Go to http://opensource.com/resources/what-open-source to find answers the following questions:
  1. What is meant by the open source way?
  2. How do open source licenses differ from proprietary licenses?
  3. Open source software is important to everyone, even if you are not a programmer. Give two examples that show how open source software benefits someone other than a programmer.
  4. Give two examples that explain why programmers prefer using open source software.
  5. The ‘free’ in free and open source software doesn’t mean free of charge. This is only one of the misconceptions many have about free and open source software. Briefly describe the 6 misconceptions (click the common misconception link).
  6. How do open source software principles apply “beyond software”?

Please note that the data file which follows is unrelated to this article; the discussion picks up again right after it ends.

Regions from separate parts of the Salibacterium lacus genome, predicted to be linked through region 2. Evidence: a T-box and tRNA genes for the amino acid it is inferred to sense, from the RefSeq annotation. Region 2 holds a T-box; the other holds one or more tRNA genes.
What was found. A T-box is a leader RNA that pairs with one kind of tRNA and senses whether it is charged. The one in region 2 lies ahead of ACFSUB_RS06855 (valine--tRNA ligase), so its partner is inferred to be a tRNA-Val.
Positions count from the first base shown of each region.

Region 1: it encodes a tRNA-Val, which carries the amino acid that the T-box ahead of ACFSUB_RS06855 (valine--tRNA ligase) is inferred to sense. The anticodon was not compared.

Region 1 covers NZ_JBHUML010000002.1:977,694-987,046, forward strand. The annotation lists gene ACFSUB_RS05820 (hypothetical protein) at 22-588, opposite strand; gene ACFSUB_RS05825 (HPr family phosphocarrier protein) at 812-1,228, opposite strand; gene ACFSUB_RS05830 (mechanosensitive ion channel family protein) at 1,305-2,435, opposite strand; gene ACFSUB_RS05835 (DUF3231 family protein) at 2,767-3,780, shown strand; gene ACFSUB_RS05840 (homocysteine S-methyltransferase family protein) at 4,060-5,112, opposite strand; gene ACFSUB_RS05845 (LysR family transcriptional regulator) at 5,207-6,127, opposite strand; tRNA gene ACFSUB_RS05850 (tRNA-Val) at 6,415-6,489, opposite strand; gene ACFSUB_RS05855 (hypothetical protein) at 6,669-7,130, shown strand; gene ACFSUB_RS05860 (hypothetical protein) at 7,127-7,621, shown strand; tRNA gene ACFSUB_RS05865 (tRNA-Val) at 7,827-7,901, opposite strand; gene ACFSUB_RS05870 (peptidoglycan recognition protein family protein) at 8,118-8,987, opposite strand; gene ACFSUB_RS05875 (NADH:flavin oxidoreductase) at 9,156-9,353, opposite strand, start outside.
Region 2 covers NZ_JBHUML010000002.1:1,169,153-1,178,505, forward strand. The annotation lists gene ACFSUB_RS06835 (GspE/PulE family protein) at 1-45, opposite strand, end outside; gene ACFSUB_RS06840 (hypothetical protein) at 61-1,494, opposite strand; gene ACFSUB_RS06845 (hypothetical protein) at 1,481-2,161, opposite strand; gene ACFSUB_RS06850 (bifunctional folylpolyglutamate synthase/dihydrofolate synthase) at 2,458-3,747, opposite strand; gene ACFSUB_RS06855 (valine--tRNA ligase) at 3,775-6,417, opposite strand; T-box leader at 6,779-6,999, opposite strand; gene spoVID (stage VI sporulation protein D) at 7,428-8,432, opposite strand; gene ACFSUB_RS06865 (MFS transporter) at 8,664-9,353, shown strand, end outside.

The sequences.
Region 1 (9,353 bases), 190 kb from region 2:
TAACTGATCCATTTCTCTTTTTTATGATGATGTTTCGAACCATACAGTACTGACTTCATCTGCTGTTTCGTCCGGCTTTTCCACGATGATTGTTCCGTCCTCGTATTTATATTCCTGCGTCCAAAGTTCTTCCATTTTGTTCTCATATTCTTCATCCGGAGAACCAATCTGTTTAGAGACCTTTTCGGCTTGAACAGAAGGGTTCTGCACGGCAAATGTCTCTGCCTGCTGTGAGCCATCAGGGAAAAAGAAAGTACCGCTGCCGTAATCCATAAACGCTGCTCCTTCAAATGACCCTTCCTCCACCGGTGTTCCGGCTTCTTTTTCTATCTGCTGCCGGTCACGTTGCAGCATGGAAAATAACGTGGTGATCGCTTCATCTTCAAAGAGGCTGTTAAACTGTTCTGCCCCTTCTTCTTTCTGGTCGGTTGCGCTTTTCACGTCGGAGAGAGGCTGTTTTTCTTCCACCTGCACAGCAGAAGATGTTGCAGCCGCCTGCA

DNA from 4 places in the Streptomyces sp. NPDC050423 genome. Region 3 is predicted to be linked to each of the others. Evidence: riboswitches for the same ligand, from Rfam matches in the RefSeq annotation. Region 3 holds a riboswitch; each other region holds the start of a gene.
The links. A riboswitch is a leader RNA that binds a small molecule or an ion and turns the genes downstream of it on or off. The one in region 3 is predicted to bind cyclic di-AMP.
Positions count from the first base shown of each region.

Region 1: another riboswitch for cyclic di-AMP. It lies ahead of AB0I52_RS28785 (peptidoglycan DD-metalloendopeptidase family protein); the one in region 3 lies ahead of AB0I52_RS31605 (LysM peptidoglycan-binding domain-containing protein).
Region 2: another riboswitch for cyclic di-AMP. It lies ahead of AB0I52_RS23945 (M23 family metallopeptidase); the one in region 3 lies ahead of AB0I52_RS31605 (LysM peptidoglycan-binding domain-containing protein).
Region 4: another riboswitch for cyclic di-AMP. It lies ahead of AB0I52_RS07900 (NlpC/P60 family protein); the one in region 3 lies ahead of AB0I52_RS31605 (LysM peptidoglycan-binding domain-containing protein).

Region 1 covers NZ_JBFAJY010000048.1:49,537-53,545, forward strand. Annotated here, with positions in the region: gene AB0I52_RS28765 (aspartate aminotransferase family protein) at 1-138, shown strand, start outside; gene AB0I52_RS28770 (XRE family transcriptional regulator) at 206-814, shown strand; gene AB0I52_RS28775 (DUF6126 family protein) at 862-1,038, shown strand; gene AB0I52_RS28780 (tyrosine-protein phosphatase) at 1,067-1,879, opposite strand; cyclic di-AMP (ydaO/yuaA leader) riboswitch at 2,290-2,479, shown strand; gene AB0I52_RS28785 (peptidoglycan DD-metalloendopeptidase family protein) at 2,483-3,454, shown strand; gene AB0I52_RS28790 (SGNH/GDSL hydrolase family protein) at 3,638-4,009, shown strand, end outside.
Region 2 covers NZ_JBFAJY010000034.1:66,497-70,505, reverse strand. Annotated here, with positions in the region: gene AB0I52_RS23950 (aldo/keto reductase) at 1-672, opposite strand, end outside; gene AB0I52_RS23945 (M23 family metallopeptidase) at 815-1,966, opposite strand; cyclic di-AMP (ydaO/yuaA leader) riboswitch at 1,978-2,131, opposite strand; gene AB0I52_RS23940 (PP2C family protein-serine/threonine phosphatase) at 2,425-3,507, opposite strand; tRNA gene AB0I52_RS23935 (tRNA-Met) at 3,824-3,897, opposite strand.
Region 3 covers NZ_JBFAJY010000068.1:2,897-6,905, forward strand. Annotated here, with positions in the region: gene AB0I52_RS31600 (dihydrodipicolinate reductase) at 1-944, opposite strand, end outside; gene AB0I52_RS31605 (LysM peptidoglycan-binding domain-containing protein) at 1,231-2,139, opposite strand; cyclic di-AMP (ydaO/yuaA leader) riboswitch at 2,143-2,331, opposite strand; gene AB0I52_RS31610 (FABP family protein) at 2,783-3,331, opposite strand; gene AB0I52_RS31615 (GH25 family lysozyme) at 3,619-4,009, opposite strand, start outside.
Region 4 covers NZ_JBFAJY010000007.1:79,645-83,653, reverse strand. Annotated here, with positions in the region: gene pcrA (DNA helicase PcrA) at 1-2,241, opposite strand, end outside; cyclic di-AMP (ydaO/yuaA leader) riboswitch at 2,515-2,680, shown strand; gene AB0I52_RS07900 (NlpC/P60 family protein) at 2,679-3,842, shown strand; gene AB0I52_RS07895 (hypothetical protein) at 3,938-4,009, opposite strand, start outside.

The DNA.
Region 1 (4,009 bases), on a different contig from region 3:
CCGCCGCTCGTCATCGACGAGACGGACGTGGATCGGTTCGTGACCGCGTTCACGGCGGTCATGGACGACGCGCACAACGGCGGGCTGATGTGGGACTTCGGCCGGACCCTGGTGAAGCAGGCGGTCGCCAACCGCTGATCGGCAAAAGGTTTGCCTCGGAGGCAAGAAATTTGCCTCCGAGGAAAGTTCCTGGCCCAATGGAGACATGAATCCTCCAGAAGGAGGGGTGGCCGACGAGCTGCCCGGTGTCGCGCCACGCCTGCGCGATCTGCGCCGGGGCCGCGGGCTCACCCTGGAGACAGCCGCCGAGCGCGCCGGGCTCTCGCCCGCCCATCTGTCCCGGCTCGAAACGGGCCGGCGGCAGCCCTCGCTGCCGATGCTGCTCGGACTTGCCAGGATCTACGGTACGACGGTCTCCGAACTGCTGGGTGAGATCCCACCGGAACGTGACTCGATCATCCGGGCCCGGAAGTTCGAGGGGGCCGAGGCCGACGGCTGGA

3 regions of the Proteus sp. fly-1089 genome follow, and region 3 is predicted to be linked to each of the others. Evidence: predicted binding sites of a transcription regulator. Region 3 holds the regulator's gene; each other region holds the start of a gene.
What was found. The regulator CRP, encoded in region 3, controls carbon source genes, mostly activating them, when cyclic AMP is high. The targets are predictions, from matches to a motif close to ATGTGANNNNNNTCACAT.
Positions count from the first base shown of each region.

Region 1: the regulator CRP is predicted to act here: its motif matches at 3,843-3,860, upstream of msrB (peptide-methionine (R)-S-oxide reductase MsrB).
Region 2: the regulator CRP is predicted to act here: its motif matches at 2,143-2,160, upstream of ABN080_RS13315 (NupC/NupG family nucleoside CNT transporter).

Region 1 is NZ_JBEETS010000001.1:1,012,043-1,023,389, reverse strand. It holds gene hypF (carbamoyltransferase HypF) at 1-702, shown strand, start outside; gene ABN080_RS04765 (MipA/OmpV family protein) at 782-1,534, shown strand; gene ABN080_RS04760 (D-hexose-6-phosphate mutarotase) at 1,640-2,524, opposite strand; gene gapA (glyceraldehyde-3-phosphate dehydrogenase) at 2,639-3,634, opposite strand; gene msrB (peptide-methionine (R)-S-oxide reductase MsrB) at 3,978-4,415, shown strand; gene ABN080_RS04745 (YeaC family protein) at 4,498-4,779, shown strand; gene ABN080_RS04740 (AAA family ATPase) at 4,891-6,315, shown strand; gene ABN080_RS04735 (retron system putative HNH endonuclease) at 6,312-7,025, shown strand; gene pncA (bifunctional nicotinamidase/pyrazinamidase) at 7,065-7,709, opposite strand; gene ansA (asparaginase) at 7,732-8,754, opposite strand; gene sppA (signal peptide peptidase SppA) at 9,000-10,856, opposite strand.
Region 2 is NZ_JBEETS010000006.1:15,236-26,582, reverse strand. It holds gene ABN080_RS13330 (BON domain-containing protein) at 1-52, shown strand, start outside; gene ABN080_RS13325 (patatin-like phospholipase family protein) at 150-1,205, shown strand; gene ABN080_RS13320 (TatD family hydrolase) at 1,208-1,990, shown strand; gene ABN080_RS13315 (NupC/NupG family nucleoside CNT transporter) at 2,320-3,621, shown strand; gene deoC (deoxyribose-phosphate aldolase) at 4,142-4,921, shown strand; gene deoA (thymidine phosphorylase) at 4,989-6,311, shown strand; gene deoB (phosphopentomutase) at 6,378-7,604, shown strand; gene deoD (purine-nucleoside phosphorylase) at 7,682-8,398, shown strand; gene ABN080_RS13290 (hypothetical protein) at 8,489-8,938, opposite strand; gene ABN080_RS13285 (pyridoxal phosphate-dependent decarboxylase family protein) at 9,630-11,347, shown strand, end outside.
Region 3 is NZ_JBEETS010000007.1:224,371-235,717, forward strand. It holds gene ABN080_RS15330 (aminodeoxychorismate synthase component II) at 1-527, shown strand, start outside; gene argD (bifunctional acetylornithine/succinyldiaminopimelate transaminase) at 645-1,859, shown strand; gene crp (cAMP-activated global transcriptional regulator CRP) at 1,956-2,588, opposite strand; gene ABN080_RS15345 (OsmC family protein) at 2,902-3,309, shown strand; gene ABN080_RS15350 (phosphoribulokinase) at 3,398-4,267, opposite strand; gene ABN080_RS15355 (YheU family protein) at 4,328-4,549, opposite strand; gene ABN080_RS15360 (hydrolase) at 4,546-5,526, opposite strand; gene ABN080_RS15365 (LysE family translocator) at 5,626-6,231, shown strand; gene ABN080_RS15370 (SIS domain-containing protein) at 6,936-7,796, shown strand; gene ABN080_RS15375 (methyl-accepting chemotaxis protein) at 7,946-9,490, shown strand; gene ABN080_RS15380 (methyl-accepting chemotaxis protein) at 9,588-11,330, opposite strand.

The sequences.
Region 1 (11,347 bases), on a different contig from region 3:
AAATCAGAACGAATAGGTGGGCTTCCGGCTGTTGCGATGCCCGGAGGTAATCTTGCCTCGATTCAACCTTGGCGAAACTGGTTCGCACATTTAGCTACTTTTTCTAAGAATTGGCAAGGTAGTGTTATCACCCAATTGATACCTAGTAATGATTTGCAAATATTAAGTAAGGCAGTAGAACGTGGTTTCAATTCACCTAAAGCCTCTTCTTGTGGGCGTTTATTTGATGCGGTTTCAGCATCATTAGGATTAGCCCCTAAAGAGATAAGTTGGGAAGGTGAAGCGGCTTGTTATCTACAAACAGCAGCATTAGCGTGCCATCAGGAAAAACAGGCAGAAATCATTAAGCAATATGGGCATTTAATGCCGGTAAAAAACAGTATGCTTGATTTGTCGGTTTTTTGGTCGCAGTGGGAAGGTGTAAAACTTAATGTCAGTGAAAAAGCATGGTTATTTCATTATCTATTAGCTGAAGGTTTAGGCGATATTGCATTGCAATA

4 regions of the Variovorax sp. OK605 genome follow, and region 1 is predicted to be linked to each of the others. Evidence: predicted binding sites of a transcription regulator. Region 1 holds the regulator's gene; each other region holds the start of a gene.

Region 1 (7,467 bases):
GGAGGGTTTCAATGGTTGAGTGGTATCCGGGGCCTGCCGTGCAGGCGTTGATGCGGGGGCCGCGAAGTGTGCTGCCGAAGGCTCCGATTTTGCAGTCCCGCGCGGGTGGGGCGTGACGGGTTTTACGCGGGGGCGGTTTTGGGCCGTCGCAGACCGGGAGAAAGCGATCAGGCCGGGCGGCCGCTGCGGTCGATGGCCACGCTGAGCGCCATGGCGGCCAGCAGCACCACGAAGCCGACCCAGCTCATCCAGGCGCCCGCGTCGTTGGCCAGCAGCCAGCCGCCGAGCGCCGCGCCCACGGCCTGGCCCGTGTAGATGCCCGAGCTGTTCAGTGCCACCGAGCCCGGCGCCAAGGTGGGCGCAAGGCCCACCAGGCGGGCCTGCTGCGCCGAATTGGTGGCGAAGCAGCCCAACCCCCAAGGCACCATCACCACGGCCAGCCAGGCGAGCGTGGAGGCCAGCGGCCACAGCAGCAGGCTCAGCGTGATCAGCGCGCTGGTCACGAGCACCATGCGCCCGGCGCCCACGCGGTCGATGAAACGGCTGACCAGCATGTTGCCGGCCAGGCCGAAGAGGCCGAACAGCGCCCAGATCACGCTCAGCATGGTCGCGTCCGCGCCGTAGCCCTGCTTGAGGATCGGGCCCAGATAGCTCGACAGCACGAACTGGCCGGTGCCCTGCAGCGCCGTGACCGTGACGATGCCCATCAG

Go to http://hechingerreport.org/content/computer-coding-can-increase-engagement-provide-purpose-learning_17457 to find answers to the following questions
  7. How do FOSS and HFOSS differ?
  8. Provide a response to the author’s stance that HFOSS “can increase engagement, provide a purpose for learning.” Do you agree or disagree? Please provide a compelling argument as to why you agree or disagree.

Deliverables:

The document containing the answers to the questions.


Notes for Instructors

Assessment:

This activity is expected to be a homework assignment, which may or may not be graded.

Student learning can be measured via quiz/exam questions that elicit the students understanding of the specified objectives.

Additional Information:

ACM Knowledge Area/Knowledge Unit Social Issues and Professional Practice - SP/Intellectual Property
ACM Topic Foundations of the Open Source Movement
Level of Difficulty Easy
Estimated Time to Completion 1 hour
Materials/Environment Internet access
Author(s) Darci Burdge
Source Darci Burdge
License CC-BY-SA

Feedback:

Feedback to the author(s) of the activity regarding usage or suggestions for enhancements can be included via the Discussion tab (upper left of the page).


This work is licensed under a Creative Commons Attribution-ShareAlike 4.0 International License

CC license.png